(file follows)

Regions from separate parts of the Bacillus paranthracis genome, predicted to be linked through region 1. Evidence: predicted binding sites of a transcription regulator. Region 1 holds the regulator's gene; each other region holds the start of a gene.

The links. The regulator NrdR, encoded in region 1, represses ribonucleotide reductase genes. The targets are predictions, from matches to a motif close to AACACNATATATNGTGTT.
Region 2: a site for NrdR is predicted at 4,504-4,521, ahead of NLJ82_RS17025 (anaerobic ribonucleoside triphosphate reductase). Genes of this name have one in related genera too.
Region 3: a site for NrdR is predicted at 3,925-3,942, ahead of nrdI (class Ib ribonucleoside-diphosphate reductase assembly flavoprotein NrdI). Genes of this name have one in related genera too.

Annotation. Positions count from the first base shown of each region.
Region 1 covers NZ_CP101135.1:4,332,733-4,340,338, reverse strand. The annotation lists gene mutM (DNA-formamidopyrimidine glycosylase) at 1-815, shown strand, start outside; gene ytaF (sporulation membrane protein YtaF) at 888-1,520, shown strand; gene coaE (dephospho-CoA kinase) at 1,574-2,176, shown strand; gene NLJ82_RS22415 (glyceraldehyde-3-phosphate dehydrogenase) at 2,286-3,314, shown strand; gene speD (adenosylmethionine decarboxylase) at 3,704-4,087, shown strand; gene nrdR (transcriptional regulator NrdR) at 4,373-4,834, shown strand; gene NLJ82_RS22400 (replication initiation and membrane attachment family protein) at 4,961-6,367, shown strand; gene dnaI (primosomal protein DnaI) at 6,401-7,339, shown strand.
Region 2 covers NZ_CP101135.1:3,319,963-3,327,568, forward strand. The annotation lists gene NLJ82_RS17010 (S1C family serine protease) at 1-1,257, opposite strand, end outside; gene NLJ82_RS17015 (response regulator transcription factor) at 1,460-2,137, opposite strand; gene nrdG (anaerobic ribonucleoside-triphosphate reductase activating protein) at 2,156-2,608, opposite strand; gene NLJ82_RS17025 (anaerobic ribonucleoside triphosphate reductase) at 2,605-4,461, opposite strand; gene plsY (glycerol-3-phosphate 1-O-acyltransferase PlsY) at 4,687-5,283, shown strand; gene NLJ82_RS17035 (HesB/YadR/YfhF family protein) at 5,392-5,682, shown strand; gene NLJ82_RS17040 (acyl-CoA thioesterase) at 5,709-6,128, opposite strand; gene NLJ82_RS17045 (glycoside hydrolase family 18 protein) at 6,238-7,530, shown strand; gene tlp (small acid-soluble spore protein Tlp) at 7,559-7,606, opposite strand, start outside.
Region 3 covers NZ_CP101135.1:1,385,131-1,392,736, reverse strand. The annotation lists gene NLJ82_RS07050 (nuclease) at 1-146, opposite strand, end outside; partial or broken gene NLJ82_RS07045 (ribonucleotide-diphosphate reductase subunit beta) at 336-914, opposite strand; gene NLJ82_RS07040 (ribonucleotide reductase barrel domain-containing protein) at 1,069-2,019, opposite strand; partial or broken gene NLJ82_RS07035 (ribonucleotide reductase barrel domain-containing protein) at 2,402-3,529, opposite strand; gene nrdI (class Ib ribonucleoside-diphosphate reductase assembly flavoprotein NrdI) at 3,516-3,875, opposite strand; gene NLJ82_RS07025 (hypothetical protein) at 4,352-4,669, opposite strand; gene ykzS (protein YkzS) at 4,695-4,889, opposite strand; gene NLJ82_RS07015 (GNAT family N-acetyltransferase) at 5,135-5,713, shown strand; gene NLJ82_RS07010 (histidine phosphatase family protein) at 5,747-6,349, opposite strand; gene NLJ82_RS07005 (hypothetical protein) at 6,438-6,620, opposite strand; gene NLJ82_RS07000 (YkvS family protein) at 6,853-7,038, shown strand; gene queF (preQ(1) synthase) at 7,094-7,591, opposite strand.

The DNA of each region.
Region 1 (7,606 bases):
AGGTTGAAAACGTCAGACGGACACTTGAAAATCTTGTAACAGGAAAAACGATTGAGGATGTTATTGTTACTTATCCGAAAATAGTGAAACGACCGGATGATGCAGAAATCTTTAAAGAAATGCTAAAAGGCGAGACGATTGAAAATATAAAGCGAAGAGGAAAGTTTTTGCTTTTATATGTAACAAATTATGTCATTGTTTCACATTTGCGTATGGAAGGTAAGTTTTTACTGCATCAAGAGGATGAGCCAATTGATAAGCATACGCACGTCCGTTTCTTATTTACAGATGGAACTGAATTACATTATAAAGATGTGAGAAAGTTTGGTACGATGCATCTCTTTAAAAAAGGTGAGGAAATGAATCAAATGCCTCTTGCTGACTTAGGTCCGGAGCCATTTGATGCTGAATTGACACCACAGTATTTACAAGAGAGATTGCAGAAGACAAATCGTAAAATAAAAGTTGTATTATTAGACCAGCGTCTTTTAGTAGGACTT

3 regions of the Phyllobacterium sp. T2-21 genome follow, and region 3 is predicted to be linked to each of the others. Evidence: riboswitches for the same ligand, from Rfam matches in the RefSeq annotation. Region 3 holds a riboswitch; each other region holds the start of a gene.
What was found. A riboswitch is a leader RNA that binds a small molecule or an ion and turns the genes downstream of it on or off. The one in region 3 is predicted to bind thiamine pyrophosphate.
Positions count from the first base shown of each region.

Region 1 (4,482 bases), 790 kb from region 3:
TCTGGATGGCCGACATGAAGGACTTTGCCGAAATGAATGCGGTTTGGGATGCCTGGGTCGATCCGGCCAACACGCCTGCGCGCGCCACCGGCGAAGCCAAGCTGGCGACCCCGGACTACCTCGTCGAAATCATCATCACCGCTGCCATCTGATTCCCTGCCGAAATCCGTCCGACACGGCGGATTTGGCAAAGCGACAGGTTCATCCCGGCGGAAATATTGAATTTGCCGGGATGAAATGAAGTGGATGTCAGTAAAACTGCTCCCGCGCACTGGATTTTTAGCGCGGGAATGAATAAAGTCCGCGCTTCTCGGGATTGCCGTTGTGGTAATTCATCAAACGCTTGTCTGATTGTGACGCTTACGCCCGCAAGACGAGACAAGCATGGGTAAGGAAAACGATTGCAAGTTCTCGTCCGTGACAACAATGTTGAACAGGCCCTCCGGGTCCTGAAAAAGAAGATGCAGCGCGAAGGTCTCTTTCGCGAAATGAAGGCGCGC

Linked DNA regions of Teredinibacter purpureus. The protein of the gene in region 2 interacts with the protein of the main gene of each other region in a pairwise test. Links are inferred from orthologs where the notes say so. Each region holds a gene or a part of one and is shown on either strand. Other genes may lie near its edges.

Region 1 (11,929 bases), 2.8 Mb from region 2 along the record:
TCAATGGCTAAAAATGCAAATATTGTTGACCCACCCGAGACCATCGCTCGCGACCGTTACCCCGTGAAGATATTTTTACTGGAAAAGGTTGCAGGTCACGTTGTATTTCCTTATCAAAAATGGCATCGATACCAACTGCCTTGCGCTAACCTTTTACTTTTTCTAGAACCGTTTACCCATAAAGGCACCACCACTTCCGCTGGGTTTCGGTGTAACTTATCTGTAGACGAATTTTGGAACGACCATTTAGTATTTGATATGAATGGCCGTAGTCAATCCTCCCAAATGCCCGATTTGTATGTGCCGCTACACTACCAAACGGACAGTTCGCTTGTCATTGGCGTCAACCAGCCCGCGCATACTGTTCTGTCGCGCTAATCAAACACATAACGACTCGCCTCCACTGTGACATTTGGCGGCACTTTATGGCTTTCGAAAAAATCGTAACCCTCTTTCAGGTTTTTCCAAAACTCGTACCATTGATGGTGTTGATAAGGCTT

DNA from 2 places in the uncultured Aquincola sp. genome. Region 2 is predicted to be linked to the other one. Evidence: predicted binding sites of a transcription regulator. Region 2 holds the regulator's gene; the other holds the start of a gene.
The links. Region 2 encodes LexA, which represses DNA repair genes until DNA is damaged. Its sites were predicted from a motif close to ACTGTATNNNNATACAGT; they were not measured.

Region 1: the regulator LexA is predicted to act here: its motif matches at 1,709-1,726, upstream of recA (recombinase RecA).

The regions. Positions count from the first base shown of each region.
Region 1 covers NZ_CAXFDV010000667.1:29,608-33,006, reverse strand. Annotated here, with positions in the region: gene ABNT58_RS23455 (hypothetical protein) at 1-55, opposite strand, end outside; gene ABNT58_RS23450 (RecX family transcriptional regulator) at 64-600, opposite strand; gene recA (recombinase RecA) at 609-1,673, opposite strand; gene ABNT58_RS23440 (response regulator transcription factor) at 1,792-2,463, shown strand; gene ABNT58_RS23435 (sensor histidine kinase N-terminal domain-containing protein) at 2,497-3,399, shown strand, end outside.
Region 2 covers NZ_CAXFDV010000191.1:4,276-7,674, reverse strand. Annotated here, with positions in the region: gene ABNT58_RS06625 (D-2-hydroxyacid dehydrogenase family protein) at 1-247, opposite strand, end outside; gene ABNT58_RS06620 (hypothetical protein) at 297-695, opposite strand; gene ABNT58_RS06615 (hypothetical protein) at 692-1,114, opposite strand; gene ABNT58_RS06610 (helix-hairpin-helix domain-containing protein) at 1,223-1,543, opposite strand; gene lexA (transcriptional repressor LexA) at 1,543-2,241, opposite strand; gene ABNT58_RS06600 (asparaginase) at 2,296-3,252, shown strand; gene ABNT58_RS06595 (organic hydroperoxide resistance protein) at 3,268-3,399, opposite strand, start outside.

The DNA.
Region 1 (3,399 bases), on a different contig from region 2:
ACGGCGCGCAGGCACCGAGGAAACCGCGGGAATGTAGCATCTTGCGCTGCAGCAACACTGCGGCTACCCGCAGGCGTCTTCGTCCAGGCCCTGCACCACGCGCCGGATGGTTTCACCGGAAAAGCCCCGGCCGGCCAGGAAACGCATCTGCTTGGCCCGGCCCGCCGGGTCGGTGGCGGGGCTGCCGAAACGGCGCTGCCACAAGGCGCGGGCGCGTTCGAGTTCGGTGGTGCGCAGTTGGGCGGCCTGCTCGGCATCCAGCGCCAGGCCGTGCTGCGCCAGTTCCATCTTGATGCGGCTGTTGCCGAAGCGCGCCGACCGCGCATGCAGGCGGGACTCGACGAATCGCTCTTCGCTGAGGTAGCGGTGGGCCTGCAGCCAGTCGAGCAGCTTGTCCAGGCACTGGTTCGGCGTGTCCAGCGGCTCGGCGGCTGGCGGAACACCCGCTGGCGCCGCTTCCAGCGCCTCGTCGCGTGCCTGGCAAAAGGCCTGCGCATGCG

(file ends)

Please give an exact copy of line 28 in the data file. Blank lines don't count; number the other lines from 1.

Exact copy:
ACGGCGCGCAGGCACCGAGGAAACCGCGGGAATGTAGCATCTTGCGCTGCAGCAACACTGCGGCTACCCGCAGGCGTCTTCGTCCAGGCCCTGCACCACGCGCCGGATGGTTTCACCGGAAAAGCCCCGGCCGGCCAGGAAACGCATCTGCTTGGCCCGGCCCGCCGGGTCGGTGGCGGGGCTGCCGAAACGGCGCTGCCACAAGGCGCGGGCGCGTTCGAGTTCGGTGGTGCGCAGTTGGGCGGCCTGCTCGGCATCCAGCGCCAGGCCGTGCTGCGCCAGTTCCATCTTGATGCGGCTGTTGCCGAAGCGCGCCGACCGCGCATGCAGGCGGGACTCGACGAATCGCTCTTCGCTGAGGTAGCGGTGGGCCTGCAGCCAGTCGAGCAGCTTGTCCAGGCACTGGTTCGGCGTGTCCAGCGGCTCGGCGGCTGGCGGAACACCCGCTGGCGCCGCTTCCAGCGCCTCGTCGCGTGCCTGGCAAAAGGCCTGCGCATGCG